Experts say RFID hacking easy
Recommended viewing: Seattle KIRO-TV consumer reporter Amy Clancy’s disturbing report on how easy it is to steal data from credit cards that have the “tap and go” technology built in.
Radio frequency identification (RFID) technology is increasingly used in everything from library books to keyfobs that let office workers in their buildings (I have two in my pocket now) — and many credit cards. They transmit very short range radio signals that a receiving device reads before it decides whether to let you check out a book, get to your cubicle or pay for that vente Cinnamon Dolce Frappuccino with your credit card.
Clancy’s report focused on credit cards. She interviewed self-described hackers and experts, such as Karsten Nohl, who make a convincing case that the devices can easily be hacked. Anyone can buy an RFID reader — they’re pretty cheap on e-Bay — that can be plugged into a USB port of a laptop. Put a credit card within a few inches of the reader and the laptop displays the card owner’s name, credit card number and expiration date.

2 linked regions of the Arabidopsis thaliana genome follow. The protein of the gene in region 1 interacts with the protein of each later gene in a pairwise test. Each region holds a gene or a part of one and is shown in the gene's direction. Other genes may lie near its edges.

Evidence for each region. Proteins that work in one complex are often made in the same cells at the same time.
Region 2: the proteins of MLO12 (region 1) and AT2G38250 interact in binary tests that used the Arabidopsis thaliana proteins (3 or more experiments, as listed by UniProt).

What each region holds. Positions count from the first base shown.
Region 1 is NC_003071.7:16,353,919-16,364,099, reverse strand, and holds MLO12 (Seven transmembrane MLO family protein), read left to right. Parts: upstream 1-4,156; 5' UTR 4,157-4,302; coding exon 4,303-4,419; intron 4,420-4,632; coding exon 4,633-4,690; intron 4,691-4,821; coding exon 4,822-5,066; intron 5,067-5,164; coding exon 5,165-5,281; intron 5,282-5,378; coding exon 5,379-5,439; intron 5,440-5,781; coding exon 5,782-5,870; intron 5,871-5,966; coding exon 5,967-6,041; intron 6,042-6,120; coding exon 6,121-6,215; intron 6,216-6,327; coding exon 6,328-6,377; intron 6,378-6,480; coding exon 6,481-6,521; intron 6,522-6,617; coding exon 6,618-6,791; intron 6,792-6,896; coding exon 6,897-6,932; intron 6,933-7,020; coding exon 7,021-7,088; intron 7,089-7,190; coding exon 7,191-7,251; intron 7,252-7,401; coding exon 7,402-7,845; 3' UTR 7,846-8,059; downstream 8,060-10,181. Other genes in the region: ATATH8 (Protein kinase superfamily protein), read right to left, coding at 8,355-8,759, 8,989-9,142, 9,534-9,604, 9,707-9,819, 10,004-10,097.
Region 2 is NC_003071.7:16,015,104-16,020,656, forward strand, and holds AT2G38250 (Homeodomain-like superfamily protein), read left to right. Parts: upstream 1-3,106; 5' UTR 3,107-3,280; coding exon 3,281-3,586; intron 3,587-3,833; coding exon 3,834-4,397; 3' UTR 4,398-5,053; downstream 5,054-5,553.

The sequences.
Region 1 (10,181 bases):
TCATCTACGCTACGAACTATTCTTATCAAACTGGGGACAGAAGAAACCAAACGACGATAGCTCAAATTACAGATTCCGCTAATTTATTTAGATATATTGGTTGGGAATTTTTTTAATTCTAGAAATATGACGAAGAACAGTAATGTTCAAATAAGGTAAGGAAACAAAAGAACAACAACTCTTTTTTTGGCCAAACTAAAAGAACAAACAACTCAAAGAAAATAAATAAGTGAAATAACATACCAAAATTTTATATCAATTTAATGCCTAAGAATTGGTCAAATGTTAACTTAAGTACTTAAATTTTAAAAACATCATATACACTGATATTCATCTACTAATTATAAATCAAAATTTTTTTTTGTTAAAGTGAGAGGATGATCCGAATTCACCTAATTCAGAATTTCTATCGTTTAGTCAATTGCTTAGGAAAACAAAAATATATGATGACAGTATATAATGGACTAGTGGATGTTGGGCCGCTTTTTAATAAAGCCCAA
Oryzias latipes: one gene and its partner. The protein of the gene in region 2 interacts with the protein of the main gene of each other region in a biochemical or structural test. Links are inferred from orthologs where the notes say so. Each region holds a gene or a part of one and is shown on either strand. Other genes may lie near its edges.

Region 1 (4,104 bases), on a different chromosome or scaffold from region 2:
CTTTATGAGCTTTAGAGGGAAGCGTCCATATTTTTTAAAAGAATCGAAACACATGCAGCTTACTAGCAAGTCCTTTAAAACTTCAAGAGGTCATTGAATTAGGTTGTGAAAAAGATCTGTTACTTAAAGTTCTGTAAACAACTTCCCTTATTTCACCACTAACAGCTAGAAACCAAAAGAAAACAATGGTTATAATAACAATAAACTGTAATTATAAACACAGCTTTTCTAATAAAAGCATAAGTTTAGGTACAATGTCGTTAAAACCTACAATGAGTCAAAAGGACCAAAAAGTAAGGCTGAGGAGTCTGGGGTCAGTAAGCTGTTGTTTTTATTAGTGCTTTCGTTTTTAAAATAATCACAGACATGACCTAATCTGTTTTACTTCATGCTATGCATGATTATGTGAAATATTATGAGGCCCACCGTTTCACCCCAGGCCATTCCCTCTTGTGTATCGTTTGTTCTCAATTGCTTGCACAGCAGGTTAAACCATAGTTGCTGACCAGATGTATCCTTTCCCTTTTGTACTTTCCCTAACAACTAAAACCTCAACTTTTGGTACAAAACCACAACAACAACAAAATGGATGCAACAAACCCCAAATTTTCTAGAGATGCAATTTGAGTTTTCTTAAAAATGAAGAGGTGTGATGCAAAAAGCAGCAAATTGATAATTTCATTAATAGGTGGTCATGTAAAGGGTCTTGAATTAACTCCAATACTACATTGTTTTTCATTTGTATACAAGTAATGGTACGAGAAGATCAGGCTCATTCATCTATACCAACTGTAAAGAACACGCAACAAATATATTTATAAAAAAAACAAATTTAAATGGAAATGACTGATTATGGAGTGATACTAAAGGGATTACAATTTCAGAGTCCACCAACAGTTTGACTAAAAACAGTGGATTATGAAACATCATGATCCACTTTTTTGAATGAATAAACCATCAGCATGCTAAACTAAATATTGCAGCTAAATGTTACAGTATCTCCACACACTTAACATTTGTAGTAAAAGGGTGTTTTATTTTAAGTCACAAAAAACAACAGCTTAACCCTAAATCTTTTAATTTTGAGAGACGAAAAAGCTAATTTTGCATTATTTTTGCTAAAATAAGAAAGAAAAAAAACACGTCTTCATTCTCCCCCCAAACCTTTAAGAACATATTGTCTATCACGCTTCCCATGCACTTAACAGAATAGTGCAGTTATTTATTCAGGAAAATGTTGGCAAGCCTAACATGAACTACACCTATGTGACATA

You may ask, “Who, pray tell, would be dumb enough to hand their credit card to some guy with a card reader?” It wouldn’t happen that way. A thief would power up that laptop, stick it in a briefcase, stand at a crowded intersection or bus stop, and the card reader would gather enough data to go on a shopping spree.
See related: Cell phone plus contactless credit card: Yak, wave and buy, Contactless credit cards “floundering”
Off to the Fiesta I go: The Finance Fiesta, a blog carnival that is “A celebration of the blogosphere’s best personal finance articles,” has kindly seen fit to include one of my blog items in Fiesta No. 3, The Spanish Money Proverbs Edition, hosted by Our Fourpence Worth. The blog item was on how credit card lenders are sharply tightening their standards.